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Tom Silva

Tom Silva, the president of the Galt Joint Union Elementary School District (GJUESD), is seeking a spot on Galt City Council in the November general election, and he recently spoke to the Herald about his goals if elected.

Silva said he wants to prioritize transparency and accessibility; improved government budgeting; public safety; and homelessness, particularly aid to homeless veterans.

Also in the race for three council seats are Galt Vice Mayor Paul Sandhu; Galt Mayor Shawn Farmer; Galt City Council Member Rich Lozano; and Tim Reed, chair of the Galt Public Safety Committee.

Silva said that, as a retired member of the U.S. Army, he wants to join Council to support veterans.

“Currently, because we don’t have any active veterans organizations in Galt — we don’t have the VFW, we don’t have the American Legion — I don’t feel that the veterans of this community really have a voice that can advocate for them,” Silva said. “The main thing that motivated me to run is that I am the only one running that is a veteran, and if elected, I would be the only sitting council member who is a veteran. That mattered to me, and that’s why I chose to run.”

Silva served 33 years in the California National Guard, with 27 years on active duty. In 2006, he started a yearlong deployment to Iraq, where he worked as an operations noncommissioned officer. During the deployment, he was awarded the Bronze Star.

After retiring, Silva said he realized that “when you’re built to serve, there is no off switch.” This led him to get involved in his children’s education by serving on various district committees before being elected to the board of education. He has served as president for the past two years.

Silva said it has been “extremely challenging” for the board to handle the COVID-19 pandemic, especially when state regulations limited local control of the response.

Silva said he is especially proud that GJUESD was one of the first districts in the county to restart in-person instruction because he “knew that learning from home was not the best condition for our students.”

If elected to Council, Silva said he wants to emphasize transparency and accessibility for constituents. He said he has appreciated hearing Galt residents’ thoughts and concerns since announcing his candidacy and said he has acted similarly on the school board.

“I was always willing to meet in person, on Zoom, on the phone, whatever it took so that people could express to me what their concerns were,” Silva said.

Silva said he wants to improve the city’s budget to ensure there is enough money for services, such as parks and recreation, and landscaping. He said he can bring to bear a background in business administration and accounting to solve budget issues.

“That’s part of what good governance does, is figure out solutions to problems like that, and for me that’s a strength because I have the ability to look at budgets, to study them, to see where there’s room within a budget to move revenues around in places that they need to be.”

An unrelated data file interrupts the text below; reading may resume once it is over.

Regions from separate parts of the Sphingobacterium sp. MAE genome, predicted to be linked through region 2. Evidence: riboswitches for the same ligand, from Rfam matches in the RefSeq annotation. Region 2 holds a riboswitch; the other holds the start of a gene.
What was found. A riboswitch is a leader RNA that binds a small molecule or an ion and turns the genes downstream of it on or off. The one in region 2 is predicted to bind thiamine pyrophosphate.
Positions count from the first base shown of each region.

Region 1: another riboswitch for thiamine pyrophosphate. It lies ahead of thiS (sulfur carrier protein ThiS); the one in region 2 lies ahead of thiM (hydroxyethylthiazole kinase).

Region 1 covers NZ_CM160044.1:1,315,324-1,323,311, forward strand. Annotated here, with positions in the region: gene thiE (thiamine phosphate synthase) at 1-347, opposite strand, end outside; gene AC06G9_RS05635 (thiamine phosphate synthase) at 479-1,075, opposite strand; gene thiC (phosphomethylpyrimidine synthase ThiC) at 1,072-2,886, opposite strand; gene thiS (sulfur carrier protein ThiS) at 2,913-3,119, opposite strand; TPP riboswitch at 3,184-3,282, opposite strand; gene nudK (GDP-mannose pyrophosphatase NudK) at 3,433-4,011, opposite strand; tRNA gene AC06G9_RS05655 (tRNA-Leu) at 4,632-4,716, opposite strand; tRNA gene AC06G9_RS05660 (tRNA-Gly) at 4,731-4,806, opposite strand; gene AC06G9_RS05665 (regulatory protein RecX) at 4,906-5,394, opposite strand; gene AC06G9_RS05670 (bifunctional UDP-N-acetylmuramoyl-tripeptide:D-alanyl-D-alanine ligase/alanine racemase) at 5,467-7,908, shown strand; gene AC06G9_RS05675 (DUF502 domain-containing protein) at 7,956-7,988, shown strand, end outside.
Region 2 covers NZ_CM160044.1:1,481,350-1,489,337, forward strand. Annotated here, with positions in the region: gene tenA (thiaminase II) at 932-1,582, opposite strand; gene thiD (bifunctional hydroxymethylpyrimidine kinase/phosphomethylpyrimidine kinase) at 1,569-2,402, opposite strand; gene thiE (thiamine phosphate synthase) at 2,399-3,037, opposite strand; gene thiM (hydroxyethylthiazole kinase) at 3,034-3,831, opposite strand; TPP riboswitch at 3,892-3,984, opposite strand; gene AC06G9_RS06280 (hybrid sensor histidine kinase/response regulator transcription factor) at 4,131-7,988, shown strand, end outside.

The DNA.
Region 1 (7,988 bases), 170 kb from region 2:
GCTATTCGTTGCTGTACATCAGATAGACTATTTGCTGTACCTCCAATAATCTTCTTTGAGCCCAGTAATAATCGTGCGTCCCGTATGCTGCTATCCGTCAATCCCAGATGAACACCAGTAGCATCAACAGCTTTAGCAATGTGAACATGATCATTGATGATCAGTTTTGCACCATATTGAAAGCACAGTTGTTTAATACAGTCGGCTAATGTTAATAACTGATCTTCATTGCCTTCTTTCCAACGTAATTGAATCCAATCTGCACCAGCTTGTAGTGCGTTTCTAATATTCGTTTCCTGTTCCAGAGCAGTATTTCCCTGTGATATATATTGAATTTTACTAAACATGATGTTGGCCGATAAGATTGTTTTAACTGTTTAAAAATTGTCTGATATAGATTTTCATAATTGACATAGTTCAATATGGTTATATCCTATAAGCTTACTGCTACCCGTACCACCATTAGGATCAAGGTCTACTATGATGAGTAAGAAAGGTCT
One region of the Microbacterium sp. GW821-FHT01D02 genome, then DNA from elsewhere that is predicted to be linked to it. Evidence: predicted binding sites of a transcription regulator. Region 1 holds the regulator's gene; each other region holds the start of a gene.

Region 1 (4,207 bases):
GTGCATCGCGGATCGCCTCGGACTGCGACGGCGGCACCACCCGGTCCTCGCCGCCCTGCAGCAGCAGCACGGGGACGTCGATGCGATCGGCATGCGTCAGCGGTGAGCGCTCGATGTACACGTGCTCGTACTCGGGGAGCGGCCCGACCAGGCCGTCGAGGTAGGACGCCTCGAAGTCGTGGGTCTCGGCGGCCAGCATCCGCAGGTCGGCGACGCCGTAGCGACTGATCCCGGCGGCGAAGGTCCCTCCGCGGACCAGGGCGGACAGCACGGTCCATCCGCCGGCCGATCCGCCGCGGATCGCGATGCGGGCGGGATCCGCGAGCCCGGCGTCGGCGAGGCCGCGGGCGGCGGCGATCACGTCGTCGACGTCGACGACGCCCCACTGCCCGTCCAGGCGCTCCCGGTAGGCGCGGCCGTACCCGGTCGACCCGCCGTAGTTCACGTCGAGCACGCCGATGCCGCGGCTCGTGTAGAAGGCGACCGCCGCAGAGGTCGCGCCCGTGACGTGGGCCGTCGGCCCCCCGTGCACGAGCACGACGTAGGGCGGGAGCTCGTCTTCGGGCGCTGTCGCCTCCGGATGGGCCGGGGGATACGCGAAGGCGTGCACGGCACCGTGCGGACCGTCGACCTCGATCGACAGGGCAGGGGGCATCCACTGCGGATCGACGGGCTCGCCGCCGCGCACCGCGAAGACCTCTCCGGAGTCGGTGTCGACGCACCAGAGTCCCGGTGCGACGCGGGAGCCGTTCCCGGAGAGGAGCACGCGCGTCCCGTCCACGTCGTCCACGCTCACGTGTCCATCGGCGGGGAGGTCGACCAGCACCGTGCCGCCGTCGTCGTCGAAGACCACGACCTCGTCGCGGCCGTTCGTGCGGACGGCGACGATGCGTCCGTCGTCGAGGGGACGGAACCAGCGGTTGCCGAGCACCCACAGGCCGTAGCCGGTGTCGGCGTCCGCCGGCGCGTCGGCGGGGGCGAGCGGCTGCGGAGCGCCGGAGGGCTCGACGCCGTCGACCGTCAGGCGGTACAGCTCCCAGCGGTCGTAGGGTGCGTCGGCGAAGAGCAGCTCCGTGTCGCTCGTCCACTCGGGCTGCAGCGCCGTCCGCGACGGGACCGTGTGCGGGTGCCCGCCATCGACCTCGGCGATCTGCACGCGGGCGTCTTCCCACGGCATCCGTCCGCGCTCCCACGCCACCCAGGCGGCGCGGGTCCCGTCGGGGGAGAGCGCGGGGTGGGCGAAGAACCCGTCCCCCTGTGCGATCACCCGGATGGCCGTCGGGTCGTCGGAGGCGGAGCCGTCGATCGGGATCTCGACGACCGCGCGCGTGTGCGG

Silva said he appreciates that voters will have a say on the 1-cent general sales tax that Council has voted to put on the ballot. He commended Council’s resolution that explains its intent to use the revenue for parks and rec, a “wise” move that he said would inform future council members’ choices.

Public safety will also figure on Silva’s agenda if he is elected. He said the issue of safety came to the forefront at the school district in May, with the Uvalde school shooting. The school board worked with Galt Police Department to decide whether to increase the number of school resource officers.

“During those conversations, it did seem that the chief himself had some concerns about not being a fully staffed, fully funded police force,” Silva said. “So again, that’s an issue that, as I dig deeper into the budget, I’m going to be asking those questions: Do we have enough? If not, where are we going to get the funds to make sure that we have the police force that this community deserves?”

A final area that Silva plans to address is homelessness, which he attributed to governmental policies, as well as to drug addiction, mental illness and economic difficulties. In particular, Silva called it a “tragedy” that there are veterans experiencing homelessness.

“I would fight to make sure that they (homeless veterans) are getting the services that they deserve,” Silva said.

In a follow-up email, Silva said he values veterans’ issues “because the debt of honor that we owe those who have served our country can never be marked ‘paid in full.’”

A native of Tracy, Silva first enlisted in the National Guard in the 118th Maintenance Company in Stockton and served on the same unit as former Galt High School teacher Tom Champion. He has 10 children and six grandchildren.

Silva also works full-time at his alma mater, University of the Pacific, and takes part in a cycling group with fellow members of Horizon Community Church. The group does a yearly charity ride along the California coast, traveling 360 miles over six days. He said the ride has raised money to dig water wells in Nicaragua and to build a bridge in the country of Lesotho so children could get to school.

Silva explained why Galt residents should vote for him for City Council.

“As I said before, I’m running because there’s no veterans on the City Council, so I think, if it matters to you that there should be a veteran on the City Council, then I should get your vote.”